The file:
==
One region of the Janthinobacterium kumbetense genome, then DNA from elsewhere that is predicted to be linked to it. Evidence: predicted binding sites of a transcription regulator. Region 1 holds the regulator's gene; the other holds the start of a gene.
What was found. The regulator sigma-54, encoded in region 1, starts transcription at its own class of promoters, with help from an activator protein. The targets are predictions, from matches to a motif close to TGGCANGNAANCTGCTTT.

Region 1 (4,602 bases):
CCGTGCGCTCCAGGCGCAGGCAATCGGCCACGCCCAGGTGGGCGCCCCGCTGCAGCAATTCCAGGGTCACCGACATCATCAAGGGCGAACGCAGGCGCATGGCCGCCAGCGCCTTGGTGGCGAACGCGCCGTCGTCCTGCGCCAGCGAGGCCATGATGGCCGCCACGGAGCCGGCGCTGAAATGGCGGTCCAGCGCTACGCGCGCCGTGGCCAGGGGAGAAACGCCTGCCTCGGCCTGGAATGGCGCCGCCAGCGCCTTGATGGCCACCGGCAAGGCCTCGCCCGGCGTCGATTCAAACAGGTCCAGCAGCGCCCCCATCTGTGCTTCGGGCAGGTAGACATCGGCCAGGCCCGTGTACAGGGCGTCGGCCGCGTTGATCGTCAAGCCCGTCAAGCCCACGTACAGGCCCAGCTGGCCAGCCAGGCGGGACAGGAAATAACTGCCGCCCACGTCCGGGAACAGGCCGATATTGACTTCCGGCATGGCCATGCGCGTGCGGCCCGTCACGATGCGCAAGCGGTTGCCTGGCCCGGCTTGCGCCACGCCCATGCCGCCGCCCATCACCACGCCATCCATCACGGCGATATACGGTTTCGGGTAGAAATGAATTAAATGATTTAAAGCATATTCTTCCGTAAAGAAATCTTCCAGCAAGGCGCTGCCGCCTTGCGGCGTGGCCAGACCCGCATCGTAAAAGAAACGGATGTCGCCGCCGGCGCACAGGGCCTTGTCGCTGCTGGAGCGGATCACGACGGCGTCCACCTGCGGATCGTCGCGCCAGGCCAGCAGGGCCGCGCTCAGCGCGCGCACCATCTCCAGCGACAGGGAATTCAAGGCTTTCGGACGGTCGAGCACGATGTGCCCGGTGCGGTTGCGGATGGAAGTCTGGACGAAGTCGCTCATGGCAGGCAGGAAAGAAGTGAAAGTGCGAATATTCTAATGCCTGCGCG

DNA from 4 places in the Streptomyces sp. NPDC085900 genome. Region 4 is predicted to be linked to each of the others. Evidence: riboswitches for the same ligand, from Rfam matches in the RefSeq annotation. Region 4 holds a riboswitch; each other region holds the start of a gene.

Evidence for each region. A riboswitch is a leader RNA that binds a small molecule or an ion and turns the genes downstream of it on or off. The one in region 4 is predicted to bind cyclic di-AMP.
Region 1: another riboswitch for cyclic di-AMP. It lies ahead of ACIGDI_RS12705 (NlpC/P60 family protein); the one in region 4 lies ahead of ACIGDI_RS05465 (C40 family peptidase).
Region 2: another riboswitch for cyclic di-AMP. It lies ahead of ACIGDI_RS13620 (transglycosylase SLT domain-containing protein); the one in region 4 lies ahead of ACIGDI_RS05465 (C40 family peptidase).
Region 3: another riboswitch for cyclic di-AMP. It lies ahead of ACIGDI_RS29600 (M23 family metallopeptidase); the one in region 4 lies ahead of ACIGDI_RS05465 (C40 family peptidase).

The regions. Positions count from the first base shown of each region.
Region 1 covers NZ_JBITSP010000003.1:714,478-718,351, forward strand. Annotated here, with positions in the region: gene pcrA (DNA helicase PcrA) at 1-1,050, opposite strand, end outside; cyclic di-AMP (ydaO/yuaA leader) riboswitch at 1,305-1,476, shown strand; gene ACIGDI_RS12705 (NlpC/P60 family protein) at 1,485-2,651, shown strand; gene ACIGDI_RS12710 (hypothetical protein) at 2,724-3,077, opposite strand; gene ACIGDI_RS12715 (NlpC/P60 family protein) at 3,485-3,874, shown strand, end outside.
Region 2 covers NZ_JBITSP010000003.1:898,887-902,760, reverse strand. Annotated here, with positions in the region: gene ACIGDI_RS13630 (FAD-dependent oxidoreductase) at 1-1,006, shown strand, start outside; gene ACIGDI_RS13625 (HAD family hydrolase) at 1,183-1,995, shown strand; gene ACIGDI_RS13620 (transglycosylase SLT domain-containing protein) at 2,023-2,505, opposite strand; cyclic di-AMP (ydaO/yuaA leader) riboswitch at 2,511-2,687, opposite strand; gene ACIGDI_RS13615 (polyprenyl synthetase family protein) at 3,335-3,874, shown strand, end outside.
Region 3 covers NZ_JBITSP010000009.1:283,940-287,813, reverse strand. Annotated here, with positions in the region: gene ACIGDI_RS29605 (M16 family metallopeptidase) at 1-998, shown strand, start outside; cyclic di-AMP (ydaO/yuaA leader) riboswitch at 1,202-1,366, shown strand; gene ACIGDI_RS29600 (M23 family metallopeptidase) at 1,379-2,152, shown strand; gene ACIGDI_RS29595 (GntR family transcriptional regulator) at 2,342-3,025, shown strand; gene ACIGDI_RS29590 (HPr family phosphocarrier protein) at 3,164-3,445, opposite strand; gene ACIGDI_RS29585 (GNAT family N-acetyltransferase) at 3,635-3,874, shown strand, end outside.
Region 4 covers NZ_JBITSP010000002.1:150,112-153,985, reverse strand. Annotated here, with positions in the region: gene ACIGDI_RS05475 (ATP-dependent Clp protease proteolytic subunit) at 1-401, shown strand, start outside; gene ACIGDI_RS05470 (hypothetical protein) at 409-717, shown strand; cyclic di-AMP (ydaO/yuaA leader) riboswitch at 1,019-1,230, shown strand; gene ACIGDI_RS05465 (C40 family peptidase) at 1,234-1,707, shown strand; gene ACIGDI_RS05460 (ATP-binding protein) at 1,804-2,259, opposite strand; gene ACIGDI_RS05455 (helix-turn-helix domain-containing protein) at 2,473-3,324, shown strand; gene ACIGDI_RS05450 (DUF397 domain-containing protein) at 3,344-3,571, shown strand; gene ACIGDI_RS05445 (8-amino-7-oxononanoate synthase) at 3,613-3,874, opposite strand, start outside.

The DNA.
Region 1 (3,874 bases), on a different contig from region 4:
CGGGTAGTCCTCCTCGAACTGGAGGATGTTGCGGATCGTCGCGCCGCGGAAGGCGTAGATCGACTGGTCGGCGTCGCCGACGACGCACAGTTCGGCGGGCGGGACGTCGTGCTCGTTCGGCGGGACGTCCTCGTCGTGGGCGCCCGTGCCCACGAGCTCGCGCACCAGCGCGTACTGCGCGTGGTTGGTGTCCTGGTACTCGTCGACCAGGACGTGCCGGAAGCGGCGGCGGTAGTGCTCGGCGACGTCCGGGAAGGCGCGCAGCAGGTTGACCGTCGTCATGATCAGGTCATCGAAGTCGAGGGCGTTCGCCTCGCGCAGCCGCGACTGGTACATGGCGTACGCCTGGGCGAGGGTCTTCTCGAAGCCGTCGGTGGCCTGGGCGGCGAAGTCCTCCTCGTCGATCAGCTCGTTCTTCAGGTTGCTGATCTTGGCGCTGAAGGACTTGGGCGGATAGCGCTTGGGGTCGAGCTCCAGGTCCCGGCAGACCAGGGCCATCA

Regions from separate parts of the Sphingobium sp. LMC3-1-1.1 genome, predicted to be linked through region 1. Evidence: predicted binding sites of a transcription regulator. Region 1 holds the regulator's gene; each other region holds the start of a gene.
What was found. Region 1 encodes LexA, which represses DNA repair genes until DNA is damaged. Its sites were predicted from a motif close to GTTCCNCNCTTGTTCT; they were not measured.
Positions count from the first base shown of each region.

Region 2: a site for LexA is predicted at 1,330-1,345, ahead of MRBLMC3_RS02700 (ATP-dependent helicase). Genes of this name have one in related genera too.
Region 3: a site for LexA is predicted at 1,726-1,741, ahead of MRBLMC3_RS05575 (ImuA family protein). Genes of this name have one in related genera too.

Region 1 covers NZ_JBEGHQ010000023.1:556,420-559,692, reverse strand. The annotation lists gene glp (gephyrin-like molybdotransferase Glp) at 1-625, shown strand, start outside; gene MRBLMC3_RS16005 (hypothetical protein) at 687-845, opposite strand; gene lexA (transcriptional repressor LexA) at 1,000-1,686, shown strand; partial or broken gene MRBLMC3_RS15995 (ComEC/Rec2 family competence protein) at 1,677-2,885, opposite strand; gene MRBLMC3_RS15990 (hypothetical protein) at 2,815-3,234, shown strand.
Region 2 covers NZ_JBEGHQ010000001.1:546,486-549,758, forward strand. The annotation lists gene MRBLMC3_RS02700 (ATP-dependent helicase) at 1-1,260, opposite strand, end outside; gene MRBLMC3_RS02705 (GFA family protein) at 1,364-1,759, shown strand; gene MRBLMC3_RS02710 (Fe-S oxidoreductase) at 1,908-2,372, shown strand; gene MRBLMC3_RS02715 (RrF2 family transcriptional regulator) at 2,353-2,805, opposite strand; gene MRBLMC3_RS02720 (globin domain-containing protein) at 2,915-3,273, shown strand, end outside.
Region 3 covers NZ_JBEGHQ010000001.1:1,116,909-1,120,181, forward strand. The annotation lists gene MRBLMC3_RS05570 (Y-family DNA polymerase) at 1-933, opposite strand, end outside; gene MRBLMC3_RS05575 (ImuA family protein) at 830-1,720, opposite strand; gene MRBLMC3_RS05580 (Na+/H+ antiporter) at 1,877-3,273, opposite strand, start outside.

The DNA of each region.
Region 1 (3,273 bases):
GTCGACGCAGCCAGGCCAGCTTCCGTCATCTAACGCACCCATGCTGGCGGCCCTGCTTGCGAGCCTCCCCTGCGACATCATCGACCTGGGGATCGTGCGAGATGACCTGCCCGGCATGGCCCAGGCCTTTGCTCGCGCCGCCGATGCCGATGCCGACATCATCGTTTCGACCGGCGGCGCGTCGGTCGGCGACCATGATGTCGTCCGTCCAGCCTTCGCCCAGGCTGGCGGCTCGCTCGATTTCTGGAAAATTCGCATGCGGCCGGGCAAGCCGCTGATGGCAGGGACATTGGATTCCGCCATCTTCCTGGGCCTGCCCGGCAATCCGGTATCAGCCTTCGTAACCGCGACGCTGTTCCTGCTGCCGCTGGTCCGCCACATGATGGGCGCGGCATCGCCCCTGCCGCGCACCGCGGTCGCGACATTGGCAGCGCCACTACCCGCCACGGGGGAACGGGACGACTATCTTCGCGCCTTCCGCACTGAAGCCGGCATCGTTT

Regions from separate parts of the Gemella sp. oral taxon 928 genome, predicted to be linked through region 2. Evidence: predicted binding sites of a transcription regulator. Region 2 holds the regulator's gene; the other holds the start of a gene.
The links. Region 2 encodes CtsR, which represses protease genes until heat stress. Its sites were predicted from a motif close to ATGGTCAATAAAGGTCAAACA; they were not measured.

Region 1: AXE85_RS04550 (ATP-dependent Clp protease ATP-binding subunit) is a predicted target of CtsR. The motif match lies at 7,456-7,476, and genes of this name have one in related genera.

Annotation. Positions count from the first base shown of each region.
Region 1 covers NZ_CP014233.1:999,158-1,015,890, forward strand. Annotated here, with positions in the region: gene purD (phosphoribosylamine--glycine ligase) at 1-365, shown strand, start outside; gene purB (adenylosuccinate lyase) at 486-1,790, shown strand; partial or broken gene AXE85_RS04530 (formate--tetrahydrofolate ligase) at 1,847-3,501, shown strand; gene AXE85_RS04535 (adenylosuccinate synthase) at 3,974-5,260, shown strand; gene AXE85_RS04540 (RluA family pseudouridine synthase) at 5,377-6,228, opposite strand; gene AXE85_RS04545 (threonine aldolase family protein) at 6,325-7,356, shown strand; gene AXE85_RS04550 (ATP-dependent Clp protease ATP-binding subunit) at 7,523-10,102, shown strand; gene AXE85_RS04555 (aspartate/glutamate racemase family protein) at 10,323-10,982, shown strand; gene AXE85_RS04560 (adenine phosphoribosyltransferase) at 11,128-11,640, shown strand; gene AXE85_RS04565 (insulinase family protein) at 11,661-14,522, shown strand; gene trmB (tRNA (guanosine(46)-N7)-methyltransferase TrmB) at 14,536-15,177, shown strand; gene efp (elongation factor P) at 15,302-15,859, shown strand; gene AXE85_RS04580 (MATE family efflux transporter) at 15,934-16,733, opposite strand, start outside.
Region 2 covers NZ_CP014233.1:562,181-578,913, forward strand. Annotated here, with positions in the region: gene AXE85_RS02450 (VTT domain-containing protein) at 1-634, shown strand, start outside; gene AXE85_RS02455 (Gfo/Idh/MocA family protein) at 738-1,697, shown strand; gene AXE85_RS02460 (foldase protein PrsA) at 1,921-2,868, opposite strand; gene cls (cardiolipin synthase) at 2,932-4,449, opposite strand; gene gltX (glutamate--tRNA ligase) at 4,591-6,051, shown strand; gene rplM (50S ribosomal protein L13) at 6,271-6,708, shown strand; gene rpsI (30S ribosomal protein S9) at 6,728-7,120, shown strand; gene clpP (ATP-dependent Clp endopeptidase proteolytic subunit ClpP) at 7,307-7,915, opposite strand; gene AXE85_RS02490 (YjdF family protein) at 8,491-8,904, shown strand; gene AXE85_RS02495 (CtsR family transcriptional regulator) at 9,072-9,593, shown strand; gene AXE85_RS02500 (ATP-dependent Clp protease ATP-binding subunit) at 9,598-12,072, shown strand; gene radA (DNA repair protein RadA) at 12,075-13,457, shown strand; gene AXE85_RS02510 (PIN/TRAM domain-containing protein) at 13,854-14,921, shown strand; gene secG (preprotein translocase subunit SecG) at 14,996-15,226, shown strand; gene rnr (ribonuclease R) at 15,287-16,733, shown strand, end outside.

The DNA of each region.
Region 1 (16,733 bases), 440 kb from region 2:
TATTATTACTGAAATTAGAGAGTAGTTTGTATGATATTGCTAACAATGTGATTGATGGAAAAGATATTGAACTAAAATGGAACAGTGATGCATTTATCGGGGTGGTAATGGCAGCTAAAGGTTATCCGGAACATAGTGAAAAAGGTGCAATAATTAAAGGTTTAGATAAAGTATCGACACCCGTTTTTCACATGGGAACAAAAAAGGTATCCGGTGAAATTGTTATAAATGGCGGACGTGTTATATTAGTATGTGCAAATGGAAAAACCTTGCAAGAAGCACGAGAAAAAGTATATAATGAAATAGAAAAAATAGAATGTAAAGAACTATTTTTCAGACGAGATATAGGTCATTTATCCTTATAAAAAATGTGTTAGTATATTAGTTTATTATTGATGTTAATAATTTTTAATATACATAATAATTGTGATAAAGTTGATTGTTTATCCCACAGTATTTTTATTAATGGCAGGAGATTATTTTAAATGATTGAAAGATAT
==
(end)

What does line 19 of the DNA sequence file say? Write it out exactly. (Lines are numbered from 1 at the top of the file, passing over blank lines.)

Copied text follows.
What was found. Region 1 encodes LexA, which represses DNA repair genes until DNA is damaged. Its sites were predicted from a motif close to GTTCCNCNCTTGTTCT; they were not measured.